Are science grads really better off?

Salaries, employment rates don’t match perception
Science students at York U. (Jessica Darmanin)

Many students pursuing bachelor of arts degrees enter university expecting to need further training or education, so it doesn’t hurt as much if we can only score a minimum wage job after graduation. We’re all aware of the barista with the B.A.

But the realization that a bachelor’s degree doesn’t guarantee a job hits harder for those who believed they chose fields with more jobs and higher pay: bachelor of science students.

Sara Sparavalo, in year four at Dalhousie University in Halifax, is about to graduate with a degree in chemistry and biochemistry. Before university, she was unsure about her chosen career path, yet she expected a bachelor of science degree would give her more opportunities.

Her job hunt has so far been discouraging. “I don’t have many opportunities with my current degree that pay more than $30,000 a year,” she says. For this reason, she will do classes in the fall to supplement her degree in hopes of getting into a graduate program in biomedical engineering. She has also considered starting over and pursuing a bachelor of engineering degree.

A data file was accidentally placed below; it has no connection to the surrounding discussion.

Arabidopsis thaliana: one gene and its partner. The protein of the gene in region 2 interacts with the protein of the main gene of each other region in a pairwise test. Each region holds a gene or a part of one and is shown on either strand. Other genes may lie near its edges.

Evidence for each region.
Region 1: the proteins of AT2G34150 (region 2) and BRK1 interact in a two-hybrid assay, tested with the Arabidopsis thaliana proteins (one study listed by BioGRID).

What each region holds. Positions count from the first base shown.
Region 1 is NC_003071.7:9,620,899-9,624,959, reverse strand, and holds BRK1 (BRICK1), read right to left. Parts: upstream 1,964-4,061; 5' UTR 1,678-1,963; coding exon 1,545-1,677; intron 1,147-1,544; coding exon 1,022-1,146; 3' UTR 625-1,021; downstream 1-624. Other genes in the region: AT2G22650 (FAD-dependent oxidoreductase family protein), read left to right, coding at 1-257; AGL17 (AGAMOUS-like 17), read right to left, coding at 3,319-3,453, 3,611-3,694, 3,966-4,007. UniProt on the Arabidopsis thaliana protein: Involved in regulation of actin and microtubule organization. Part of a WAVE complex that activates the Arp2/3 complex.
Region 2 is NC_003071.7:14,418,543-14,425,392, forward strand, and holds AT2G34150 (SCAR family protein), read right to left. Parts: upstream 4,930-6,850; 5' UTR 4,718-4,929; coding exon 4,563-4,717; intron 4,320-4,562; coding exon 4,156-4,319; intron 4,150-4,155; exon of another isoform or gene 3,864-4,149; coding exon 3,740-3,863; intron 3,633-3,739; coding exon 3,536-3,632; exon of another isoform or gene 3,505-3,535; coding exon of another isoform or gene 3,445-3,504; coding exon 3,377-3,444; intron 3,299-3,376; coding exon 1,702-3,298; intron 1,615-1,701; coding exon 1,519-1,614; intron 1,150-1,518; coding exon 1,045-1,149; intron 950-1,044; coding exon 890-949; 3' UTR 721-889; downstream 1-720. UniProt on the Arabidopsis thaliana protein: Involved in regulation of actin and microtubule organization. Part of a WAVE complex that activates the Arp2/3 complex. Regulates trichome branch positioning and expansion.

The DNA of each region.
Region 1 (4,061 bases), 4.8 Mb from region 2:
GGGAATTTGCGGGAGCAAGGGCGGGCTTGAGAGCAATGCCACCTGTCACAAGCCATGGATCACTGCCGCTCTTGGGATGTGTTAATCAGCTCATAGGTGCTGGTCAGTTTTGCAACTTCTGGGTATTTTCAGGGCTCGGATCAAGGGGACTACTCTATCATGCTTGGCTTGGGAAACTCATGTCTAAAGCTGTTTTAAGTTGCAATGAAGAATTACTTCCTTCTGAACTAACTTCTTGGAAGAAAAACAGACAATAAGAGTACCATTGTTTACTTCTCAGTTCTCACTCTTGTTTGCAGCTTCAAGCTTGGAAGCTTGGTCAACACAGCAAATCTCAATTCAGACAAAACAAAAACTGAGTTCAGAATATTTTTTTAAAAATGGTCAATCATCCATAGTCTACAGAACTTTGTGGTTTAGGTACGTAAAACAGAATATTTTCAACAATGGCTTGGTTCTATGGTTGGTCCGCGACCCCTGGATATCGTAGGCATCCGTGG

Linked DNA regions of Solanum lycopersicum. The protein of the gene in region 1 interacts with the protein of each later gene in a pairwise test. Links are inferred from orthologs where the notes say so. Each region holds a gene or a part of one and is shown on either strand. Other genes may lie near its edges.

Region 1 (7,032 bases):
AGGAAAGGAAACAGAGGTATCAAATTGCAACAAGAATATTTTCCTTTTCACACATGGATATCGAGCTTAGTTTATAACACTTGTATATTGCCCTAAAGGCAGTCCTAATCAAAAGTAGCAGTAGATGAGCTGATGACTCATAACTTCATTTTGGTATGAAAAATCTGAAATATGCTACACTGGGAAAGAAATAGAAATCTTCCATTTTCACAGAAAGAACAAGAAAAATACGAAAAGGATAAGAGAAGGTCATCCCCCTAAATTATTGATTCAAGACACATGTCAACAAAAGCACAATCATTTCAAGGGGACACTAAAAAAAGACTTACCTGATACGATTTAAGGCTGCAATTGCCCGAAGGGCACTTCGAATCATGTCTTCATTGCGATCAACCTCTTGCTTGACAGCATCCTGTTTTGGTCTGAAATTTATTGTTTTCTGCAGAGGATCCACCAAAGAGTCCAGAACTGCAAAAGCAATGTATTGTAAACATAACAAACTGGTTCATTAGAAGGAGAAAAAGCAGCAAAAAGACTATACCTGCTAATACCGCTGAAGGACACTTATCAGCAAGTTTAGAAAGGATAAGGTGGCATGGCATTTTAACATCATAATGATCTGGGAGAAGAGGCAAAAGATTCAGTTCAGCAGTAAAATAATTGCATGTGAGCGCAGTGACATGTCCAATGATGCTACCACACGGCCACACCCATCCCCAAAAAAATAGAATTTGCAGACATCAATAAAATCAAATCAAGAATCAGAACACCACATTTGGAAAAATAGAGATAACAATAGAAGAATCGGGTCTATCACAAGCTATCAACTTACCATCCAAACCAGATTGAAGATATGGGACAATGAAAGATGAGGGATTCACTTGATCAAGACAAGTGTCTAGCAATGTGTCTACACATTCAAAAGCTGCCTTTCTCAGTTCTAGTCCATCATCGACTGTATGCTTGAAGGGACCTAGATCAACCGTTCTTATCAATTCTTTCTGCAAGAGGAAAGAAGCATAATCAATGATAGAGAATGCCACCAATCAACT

That may be a smart move. Engineering has better employment rates than science, and much better pay. The Council of Ontario Universities’ most recent graduate survey, which looked at how a large sample of 2009 bachelor’s graduates were doing two years after graduation (in 2011), found that 93.8 per cent of engineering grads were employed. They had a median salary of $60,383.

Compare that to those in agricultural and biological sciences, who had a 90.2 per cent employment rate and median pay of $42,681. For physical sciences, 89.5 per cent were employed with median pay of $44,073.

Now compare those rates of employment and salaries to social sciences graduates, who mostly have bachelor of arts degrees: 91.2 per cent were employed with a median pay of $42,593. Humanities graduates, who also hold BAs, were actually slightly more likely than science graduates to be employed (90.7 per cent) and had only 10 per cent lower pay: $38,578.

“There’s a stigma associated with doing an arts degree,” says Sparavalo, “but students could do either [arts or science] and be in almost the same place.” The numbers suggest she’s right.

Jenny Lugar is a fourth-year History and English major at Acadia University.